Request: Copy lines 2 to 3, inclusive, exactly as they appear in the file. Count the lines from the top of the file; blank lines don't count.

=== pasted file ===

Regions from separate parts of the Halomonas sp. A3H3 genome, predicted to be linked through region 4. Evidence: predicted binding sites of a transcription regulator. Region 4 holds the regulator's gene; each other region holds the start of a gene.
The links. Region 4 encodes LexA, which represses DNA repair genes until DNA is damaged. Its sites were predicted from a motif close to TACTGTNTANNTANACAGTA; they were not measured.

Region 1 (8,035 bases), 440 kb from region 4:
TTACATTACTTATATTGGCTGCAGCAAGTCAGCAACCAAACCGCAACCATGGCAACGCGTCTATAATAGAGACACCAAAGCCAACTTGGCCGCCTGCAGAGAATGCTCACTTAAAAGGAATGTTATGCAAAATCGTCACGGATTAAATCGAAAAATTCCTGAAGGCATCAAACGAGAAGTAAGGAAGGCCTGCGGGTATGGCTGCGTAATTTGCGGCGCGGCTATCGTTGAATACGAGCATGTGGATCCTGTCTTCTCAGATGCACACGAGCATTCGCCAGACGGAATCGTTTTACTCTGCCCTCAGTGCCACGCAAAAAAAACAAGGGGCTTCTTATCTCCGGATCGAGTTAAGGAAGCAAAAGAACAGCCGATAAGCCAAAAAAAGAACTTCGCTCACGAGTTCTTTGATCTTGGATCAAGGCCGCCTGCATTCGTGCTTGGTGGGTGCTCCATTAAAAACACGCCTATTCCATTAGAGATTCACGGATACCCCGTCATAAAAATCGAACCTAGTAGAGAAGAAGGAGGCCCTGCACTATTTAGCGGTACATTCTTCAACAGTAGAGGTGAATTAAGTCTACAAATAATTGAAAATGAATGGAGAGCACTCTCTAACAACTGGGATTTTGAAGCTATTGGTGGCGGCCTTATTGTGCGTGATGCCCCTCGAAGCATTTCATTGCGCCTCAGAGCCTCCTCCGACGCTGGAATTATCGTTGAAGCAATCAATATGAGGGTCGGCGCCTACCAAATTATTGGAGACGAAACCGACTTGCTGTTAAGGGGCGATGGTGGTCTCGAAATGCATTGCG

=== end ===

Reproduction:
The links. Region 4 encodes LexA, which represses DNA repair genes until DNA is damaged. Its sites were predicted from a motif close to TACTGTNTANNTANACAGTA; they were not measured.

Region 1 (8,035 bases), 440 kb from region 4: